16 September 2006

Creating Realities

Filed under: Ktismata — ktismatics @ 12:45 pm

Things aren’t real in and of themselves. They exist, they have substance, but they have no intrinsic meaning. They just are. Only things that have been made meaningful are real. Realities are created by embedding stuff inside a system of meanings.

The reality of a thing is its substance plus its meaning. Here’s a thing that’s a potential weapon; it’s inedible but it can be exchanged for food; it’s measurable; it has a particular name – multiple overlapping systems of meaning shape our awareness of everything.

A creator alternately contemplates the stuff of material existence and imagines what the stuff could mean. Looking stimulates the imagination, while imagining opens the eyes. Thing is substance; idea is meaning; thing imbued with idea is reality. Substance alone is proto-reality, devoid of form and meaning; idea alone is mere possibility without its realization. To create a reality you need both substance and idea, idea wedded to substance.

Making something tangible out of nothing has been the sine qua non of godlike creation. We creators can’t do that – except maybe for those of us who know how to run a nuclear accelerator. We can, however, organize matter in clever ways, turning raw stuff into hammers, highways, rocket ships. It takes more than just an opposable thumb to do this sort of thing. Even fashioning a simple tool out of rock demands the ability to impose a reality on the rock, a reality in which rock possesses properties useful for grinding or bashing or scraping. A new product, a painting, a new household – even modest undertakings demand attention to a host of details. Still, it’s the larger intent that guides the work of creation, from the earliest imaginings to their full manifestation. The ideas proposed and the words for communicating them, the tasks accomplished and the tools for performing them – everything acquires meaning by its participation in and contribution to the larger vision. When you’ve finished putting everything together it’s as if you’ve just created a whole universe. Well, perhaps that is a bit of a stretch.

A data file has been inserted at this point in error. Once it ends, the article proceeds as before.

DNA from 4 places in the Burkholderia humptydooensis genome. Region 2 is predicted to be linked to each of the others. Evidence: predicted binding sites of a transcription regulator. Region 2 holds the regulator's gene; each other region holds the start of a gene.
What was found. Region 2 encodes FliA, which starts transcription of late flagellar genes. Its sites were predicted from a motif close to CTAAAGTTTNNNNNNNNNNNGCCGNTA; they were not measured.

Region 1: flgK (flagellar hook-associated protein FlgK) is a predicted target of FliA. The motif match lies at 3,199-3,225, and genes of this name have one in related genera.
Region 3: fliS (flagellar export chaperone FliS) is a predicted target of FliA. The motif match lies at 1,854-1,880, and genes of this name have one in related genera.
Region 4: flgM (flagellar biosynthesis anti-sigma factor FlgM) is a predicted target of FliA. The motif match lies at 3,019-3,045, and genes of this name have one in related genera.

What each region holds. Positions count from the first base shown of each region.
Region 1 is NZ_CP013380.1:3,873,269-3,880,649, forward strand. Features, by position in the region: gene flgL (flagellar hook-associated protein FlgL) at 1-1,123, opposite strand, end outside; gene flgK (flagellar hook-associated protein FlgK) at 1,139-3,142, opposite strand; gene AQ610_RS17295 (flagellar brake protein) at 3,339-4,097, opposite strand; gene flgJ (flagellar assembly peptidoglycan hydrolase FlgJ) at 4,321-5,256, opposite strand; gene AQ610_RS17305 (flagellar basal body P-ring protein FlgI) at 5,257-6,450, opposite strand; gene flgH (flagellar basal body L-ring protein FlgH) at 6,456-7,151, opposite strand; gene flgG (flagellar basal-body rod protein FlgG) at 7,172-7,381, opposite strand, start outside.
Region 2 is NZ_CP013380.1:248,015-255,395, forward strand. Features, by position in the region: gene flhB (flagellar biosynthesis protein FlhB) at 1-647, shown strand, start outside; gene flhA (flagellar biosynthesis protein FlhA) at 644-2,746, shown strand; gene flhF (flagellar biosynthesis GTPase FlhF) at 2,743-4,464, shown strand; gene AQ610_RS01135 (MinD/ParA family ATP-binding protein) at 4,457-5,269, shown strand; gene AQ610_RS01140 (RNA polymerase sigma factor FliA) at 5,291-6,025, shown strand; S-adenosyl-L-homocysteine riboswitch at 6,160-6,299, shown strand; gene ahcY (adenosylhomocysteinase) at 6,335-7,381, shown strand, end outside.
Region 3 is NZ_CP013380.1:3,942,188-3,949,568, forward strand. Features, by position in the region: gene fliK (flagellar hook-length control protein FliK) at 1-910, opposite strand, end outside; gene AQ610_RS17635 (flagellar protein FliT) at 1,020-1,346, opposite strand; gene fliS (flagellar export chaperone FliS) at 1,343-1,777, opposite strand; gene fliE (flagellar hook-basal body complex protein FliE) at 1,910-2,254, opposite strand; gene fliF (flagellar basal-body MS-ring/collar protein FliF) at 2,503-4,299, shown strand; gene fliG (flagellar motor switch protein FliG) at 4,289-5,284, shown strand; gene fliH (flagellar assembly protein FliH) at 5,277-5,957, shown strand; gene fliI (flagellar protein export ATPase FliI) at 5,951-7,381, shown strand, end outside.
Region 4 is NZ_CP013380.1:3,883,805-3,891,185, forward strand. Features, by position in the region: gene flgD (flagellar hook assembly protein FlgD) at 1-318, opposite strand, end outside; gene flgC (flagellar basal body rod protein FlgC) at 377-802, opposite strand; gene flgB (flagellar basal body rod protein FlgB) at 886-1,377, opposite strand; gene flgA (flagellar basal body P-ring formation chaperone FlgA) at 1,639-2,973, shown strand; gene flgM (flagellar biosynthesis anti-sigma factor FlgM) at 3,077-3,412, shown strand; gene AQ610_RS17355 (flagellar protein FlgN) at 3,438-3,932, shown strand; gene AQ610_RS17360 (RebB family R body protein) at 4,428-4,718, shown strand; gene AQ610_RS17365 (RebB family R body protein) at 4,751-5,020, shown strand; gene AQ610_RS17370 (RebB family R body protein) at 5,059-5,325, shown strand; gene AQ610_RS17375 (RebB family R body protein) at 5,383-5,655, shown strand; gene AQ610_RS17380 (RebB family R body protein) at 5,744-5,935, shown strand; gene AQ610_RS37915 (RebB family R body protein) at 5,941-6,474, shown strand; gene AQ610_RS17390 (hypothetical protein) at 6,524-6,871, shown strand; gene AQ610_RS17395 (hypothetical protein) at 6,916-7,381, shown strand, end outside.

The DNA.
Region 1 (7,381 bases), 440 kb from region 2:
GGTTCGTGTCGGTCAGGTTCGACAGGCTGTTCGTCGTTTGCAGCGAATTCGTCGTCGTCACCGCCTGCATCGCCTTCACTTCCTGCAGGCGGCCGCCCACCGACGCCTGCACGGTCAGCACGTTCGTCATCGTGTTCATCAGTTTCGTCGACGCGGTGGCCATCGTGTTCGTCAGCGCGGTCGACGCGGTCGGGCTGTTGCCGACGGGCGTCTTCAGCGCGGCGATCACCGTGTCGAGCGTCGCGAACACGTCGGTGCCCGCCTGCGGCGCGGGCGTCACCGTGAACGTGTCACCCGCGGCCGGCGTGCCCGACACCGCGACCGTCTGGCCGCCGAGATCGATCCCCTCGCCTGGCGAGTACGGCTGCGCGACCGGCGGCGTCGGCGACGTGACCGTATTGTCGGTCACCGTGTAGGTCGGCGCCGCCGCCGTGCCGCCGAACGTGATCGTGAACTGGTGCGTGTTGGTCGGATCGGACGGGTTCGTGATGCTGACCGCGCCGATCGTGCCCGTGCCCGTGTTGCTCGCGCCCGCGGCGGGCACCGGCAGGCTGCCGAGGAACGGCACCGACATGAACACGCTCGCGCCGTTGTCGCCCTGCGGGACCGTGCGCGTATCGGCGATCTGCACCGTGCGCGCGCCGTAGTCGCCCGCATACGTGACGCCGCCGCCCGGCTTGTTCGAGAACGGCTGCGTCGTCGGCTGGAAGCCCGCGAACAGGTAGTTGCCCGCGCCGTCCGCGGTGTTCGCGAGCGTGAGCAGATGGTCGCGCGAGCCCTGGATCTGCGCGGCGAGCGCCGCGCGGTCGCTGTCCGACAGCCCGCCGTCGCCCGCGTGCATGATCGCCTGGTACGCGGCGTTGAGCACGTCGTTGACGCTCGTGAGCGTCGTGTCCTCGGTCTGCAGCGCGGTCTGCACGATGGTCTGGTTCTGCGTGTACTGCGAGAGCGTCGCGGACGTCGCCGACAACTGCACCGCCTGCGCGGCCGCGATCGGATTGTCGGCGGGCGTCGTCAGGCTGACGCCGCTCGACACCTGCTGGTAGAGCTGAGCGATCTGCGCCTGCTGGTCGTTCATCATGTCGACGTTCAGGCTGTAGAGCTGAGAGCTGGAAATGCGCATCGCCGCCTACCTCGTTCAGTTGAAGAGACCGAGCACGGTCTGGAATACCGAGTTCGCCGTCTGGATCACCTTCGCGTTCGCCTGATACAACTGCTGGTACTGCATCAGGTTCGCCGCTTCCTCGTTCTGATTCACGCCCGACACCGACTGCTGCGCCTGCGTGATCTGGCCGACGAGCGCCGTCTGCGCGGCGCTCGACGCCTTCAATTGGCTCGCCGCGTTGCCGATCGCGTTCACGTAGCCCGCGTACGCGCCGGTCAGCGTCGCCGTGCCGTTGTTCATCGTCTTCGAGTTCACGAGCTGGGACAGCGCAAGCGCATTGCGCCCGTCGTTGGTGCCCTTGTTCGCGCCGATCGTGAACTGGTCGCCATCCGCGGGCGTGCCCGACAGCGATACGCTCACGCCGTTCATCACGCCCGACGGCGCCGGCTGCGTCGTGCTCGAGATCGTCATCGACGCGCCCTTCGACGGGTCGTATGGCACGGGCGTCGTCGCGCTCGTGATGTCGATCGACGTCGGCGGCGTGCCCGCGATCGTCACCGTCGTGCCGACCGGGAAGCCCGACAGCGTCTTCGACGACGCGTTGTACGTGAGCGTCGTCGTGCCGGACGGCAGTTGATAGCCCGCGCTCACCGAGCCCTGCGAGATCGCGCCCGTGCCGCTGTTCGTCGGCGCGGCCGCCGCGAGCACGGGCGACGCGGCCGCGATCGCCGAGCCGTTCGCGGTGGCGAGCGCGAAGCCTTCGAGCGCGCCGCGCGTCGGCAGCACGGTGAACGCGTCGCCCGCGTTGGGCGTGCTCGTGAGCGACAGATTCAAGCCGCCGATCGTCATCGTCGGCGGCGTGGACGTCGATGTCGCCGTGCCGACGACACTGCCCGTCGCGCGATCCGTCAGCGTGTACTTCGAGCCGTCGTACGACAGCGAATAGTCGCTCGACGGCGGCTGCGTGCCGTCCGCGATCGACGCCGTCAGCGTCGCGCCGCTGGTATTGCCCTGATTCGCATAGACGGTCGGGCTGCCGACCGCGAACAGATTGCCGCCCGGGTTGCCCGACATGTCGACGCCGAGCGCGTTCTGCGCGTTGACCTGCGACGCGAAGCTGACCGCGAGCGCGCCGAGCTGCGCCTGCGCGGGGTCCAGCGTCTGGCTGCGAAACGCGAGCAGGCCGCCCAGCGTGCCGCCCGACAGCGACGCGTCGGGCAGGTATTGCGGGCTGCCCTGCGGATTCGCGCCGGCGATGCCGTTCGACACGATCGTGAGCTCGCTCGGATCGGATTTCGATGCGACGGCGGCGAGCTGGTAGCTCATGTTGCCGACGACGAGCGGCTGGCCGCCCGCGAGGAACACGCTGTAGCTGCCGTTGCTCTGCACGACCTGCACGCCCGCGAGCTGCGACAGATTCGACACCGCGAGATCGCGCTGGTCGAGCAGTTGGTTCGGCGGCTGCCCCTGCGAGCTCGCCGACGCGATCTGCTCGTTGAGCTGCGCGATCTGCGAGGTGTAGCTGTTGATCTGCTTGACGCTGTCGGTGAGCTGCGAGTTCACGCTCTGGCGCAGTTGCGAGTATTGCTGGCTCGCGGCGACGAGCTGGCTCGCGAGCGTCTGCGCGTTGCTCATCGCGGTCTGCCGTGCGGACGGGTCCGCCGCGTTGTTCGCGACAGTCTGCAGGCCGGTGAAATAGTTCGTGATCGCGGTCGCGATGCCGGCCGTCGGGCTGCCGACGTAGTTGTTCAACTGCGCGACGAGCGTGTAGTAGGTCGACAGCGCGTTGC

To create a reality you have to “make sense” of raw stuff. Say you want to take a photograph of a parade. Do you try to capture the essence of the parade on film, or do you try to embed the parade in a photographic aesthetic? Now say you’re an abstract painter. Do you try to envision an abstract reality and then represent it on the canvas, or do you bring the abstraction out of the interaction of paint and canvas? Now say you want to be a professional artist. Do you create artistic realities that you see, then see if people like them? Or do you try to figure out what kinds of paintings people like, and then paint them?

You’re a creator of churches: do you imagine what a church might be and try to make it, or do you see what a church already is and try to make sense of it? Do you put the church out into the world and see who likes it, or do you try to discern what kind of church people like and then try to make it?

The world is interpenetrated by multiple realities: linguistic, social, economic, political, technological, architectural. The people who participate in the reality of a church also participate simultaneously in these other realities. Does a missional church attempt to subsume all these other realities within the reality of the church? Alternatively, does a missional church attempt to embed itself within the meaning systems of the other realities with which it shares the world? Or does church reality exist in parallel with all the other realities, each one imbuing the world with its own set of meanings?


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